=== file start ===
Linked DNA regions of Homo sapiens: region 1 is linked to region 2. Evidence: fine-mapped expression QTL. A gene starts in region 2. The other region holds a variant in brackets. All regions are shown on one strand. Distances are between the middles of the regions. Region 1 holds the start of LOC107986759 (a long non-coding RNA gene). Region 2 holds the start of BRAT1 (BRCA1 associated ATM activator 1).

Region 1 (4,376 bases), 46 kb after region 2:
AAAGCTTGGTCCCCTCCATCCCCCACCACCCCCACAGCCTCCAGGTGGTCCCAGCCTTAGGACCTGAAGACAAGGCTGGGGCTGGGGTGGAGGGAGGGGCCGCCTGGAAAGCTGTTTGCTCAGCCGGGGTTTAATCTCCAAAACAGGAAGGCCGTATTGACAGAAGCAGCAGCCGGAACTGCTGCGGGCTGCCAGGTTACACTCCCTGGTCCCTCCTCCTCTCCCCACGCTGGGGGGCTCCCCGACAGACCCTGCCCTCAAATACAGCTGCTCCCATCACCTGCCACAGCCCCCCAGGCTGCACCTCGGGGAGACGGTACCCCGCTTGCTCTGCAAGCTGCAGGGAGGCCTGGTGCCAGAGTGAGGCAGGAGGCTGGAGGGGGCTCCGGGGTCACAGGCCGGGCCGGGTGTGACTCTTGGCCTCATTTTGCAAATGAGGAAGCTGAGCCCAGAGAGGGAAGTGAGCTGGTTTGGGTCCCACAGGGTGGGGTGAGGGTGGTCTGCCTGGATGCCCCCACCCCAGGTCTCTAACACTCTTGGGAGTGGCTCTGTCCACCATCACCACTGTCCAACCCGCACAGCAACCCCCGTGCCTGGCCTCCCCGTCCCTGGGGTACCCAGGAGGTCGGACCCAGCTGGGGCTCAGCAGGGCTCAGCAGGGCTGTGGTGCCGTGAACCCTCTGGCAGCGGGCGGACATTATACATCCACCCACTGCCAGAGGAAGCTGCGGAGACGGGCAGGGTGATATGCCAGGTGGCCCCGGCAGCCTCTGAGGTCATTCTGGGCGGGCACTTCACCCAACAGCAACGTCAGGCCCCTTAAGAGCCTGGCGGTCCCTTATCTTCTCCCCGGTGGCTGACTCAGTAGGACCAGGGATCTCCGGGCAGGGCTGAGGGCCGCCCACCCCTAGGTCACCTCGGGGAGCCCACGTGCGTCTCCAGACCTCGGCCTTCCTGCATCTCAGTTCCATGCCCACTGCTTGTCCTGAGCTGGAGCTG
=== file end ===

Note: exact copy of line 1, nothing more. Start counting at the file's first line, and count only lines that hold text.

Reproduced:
Linked DNA regions of Homo sapiens: region 1 is linked to region 2. Evidence: fine-mapped expression QTL. A gene starts in region 2. The other region holds a variant in brackets. All regions are shown on one strand. Distances are between the middles of the regions. Region 1 holds the start of LOC107986759 (a long non-coding RNA gene). Region 2 holds the start of BRAT1 (BRCA1 associated ATM activator 1).